Electrical problem, multi-mic

Discussion in 'Recording Gear and Equipment [BG]' started by BassAxe, Jul 29, 2003.

  1. BassAxe


    Jul 22, 2002
    Culpeper, VA
    I have a home-made instrument. I'd like to incorporate dedicated mics into its design. Currently, I'm looking at 14 separate mics.

    I know that some mics have impedance of resistance, others are capacitance. I don't know about those crystal types.

    I know that resistance in series is additive and the other thing about parellel, for example: two 4ohm resistances in parellel equal 2 ohms(very basic, I know the math on this). I also know that capacitance is just the opposite when it comes to parellel and series.

    I just don't know how this would work with audio equipment. If I were to take 14 mics of, say, 4ohms each, and wire them up so that the resulting impedance stays at 4 ohms total, will this cause any problems?

  2. Yep, big problems. Thar's why mixing boards don't just plug the mics in series or parallel. The mics will interact since they have capacitance and inductance as well as impedance, so mixers have circuitry to keep them isolated from each other. BTW, low Z mic capsules are 200 to 500 ohms typically, hi Z in the 10,000 ohm range.
  3. int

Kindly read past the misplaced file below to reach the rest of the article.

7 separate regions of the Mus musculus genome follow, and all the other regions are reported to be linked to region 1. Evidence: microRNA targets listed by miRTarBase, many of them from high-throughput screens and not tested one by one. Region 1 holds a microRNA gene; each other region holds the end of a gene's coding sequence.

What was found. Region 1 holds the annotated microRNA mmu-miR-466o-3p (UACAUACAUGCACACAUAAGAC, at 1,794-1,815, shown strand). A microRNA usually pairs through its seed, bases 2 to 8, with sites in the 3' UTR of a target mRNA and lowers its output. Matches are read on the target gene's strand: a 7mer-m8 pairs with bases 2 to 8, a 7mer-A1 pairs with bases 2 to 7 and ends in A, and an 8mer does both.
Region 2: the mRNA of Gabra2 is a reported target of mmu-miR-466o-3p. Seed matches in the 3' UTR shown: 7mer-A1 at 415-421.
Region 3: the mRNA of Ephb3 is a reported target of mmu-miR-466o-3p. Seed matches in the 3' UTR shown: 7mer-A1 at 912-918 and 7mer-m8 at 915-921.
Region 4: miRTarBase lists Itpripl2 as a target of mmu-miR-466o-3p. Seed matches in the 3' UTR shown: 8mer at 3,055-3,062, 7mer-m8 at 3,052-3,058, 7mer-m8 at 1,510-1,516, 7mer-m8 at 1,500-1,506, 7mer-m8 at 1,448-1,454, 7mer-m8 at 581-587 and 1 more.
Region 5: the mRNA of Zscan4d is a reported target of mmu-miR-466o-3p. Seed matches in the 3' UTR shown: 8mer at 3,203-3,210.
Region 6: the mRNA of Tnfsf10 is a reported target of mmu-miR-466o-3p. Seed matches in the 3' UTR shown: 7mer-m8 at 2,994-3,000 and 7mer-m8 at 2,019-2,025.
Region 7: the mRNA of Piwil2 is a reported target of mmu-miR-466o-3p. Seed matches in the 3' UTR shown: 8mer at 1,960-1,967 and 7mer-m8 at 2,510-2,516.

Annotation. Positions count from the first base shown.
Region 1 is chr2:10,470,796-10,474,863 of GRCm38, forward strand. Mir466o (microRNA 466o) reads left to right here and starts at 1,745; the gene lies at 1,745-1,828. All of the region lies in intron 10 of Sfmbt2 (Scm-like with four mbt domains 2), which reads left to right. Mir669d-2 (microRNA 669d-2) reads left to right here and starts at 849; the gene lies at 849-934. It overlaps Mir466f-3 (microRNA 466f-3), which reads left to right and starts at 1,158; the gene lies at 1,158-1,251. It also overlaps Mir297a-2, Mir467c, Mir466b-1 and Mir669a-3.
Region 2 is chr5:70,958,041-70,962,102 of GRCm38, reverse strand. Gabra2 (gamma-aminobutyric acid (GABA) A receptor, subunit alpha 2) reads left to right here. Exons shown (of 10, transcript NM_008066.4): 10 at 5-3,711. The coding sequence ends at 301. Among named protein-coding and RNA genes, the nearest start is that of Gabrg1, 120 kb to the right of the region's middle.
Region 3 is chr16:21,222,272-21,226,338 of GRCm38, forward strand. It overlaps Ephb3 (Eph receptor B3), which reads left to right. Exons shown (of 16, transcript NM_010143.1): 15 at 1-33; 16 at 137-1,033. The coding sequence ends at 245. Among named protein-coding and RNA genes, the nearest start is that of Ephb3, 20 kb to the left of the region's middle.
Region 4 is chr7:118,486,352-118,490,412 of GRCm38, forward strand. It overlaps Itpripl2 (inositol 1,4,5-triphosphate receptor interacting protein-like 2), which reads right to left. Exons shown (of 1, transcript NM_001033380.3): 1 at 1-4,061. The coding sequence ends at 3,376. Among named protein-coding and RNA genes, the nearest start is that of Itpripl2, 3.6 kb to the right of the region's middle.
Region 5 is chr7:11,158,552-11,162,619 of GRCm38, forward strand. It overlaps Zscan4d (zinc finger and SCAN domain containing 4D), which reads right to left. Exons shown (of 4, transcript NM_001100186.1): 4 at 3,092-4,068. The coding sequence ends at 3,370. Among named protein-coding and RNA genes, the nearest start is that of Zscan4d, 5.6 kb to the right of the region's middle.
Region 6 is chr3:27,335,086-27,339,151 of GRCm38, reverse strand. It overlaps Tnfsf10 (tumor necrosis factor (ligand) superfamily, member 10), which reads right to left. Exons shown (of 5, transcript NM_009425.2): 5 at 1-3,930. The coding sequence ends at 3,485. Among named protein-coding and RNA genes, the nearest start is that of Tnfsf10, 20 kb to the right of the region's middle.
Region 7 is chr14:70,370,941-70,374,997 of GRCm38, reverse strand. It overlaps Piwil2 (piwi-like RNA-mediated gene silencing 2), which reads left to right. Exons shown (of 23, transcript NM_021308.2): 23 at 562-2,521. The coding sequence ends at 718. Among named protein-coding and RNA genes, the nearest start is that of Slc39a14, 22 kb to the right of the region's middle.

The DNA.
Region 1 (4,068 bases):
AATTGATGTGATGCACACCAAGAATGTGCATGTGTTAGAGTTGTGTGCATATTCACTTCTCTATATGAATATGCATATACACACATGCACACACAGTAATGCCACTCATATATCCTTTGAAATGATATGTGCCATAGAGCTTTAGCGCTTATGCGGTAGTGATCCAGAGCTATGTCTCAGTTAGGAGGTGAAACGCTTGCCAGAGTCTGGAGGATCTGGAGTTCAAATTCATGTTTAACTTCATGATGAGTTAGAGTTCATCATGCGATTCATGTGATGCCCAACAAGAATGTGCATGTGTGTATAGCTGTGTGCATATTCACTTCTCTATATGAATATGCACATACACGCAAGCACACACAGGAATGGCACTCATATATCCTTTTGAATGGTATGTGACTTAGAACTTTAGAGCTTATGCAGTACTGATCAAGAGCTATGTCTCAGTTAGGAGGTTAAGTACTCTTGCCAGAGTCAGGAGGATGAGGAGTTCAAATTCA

Jan 21, 2002
    Phoenix, AZ
    Why so many mics? And why not pickups of some sort?

    And exactly what kind of cool instrument is this???
  4. BassAxe


    Jul 22, 2002
    Culpeper, VA
    It is a combination wind and percussion instrument. It consists of a tangled array of PVC plumbing which the player can sit in/on. Twelve of the open ends are tuned to the 12 notes of a standard scale. These are struck with rubber mallets to make "POOMPF" kinda percussive sounds. The other two are made to be played like didjeridoos.
    The openings, or horns, are all over the place, which makes it difficult to mic evenly with just one mic, then there's the feedback issues. It is still a work in progress, several years in the making. The end result may require more than 14 mics. We were hoping to mount tiny discrete mics at each opening, yet require only one 1/4" plug.

    How do they usually mic drum kits?
  5. Sounds like an interesting project. AS far as drums, lots of mics going into a mixer.